After verifying that the box doesn’t contain a bomb, Snow opens it and finds an empty Skittles wrapper. It’s a welcome home “gift” from one of his many shadowy friends, and one of many entertaining red herrings in Stephen Mack Jones’ new book, “August Snow.”
Jones begins his debut mystery thriller with this humorous episode. It isn't the last, but in between there’s enough over-the-top violence, crazy sieges and military weaponry from some of the ugliest bad guys around to keep you reading long into the night.
“I was mowing the lawn a couple years back, and the name August Snow popped into my mind,” Jones said. “I thought, ‘What a juxtaposition.’ It wouldn’t leave me alone, and I began exploring who this person is. I’d always been a mystery fan, from Dashiell Hammett to Robert B. Parker.”
Jones said he admires characters like Hawk, the sidekick to Spenser in Parker’s popular detective novels. Hawk, he explained, is a tough black man who works a little outside the law.
“There are great minority characters in crime fiction, but they were always in the background, never in the foreground,” Jones said. “I wanted to explore that.”
Snow, for example, is “blaxican” born of a Mexican mother and a black father.
“I wanted my character to represent the major minorities in Metro Detroit, and the blacks and Mexicans in Detroit rarely joined hands,” he said. “I needed to reflect the new Detroit. Snow enjoys being from both cultures.”
Although Jones writes about Detroit like a native, he grew up about 80 miles northwest in Lansing. He graduated from J.W. Sexton High School in 1972 before going to Michigan State University to earn a degree in advertising.
He fondly recalls Knapp’s department store at Christmas time and shopping at J.C. Penney with his mom, who now lives in Okemos. As an MSU student, he remembers selling some Scrooge McDuck comics to Ray Walsh at an early iteration of Curious Books.
“My dad lived a hard-scrabble life, but all in all it was good,” Jones said of his time in Lansing.
Growing up, he lived on Hammond Street just off of South Logan Street (now Martin Luther King Jr. Boulevard) where he frequented a nearby Polish grocery store.
“For the longest time, I thought golumpki, pierogis and kielbasa was soul food,” Jones said.
Jones, 62, is following in the footsteps of other ad men-turned-authors like James Patterson and Detroit mystery writer Elmore Leonard. After retiring from a career in writing advertising copy and managing creative services for clients at agencies like McCann Erickson and Young & Rubicam, Jones is blazing new ground as a crime writer.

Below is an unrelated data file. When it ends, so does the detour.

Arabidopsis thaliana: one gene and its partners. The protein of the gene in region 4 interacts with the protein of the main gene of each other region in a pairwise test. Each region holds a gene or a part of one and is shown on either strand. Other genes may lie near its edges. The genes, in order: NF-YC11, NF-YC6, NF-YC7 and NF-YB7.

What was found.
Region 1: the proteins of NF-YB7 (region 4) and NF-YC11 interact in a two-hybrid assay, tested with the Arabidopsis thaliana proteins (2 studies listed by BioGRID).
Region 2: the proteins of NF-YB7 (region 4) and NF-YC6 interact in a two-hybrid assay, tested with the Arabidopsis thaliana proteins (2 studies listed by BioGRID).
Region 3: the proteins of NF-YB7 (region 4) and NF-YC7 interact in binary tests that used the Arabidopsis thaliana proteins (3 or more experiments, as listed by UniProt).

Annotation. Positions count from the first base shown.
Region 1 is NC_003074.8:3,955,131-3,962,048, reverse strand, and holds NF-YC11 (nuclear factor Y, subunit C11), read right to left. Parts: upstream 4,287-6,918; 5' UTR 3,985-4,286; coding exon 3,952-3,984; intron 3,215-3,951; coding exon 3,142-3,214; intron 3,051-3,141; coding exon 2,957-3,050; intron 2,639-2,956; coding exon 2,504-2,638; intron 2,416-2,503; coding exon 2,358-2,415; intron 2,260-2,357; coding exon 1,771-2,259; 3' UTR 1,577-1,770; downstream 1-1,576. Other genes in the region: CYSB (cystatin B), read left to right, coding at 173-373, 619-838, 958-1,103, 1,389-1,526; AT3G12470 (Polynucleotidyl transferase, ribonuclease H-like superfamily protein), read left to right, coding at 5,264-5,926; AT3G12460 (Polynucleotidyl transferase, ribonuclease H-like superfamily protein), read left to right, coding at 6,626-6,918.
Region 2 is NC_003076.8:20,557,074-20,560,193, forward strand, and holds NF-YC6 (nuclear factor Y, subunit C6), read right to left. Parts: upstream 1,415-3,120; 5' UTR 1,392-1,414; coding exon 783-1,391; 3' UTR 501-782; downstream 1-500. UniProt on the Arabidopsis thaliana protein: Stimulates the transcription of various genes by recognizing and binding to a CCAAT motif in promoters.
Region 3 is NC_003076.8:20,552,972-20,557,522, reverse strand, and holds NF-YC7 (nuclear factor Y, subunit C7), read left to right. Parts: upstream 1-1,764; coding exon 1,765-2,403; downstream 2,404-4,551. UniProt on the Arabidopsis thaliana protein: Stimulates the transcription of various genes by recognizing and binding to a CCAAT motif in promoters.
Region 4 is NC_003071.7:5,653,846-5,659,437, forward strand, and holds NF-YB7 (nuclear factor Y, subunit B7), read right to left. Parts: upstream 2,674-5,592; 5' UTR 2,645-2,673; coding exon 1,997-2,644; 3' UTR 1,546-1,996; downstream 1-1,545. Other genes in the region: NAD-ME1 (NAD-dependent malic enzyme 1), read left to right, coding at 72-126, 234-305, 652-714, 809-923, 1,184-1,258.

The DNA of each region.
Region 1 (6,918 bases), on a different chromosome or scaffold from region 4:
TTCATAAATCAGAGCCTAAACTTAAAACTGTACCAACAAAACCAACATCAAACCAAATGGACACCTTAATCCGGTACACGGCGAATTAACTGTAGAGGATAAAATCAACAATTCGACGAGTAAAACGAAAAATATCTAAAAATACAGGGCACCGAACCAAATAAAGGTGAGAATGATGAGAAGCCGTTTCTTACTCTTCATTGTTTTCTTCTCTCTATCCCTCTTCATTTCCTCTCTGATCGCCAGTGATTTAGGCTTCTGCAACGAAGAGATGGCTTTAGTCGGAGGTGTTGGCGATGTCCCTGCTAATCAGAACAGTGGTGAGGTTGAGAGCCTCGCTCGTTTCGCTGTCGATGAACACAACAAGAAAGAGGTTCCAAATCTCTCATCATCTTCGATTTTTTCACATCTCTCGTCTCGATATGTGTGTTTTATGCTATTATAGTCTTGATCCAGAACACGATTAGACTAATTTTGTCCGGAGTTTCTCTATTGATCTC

But it’s not the first time blazing new ground for Jones. As an African-American in the advertising business, Jones said, “I was often the only one.”
While moving up in the advertising business, Jones wrote two well-received plays, “Back in the World” and “The American Boys,” about African-American Vietnam veterans returning home to an uncertain world. “Back in the World” opened at Detroit’s Attic Theatre before going to Boston and off-Broadway — so far off-Broadway, Jones joked, that it was “one inch from the border of Jersey.”
“August Snow” is reminiscent of George Pelecanos’ Washington D.C. novels, but Jones introduces enough twists and turns in “August Snow” to be his own creature. His protagonist is a well-read ex-military sniper and a hardcore Detroiter who likes the city’s varied food offerings.
As an ex-cop, he knows the streets are mean, but after his multi-million dollar settlement, he decides to continue restoring his childhood home and buying up the rest of the trashed block for later restoration. While he works in these humble digs, it’s not long before he’s pulled into an upper-crust plot of murder and financial corruption of international proportions. Along the way, he’ll take down devious bankers and tough soldiers of fortune.
“I can’t really tell you where the idea came from,” he said, referring to the corrupt financial industry Snow finds himself fighting. “I think it was what all of us went through in 2008 and what was happening to the banking industry.”
Jones said he was careful not to make his bad guys cartoonish.
“There’s nothing quite so good as a really bad person in literature,” Jones said. “I want to know how they became that person — human beings with good intentions, but somehow they go terribly wrong.”
Get a Clue presents Detroit author duo Stephen Mack Jones and Aaron Foley
7 p.m. Thursday, March 2
Schuler Books & Music (Meridian Mall location)
1982 W. Grand River Ave., Okemos
(517) 349-8840, schulerbooks.com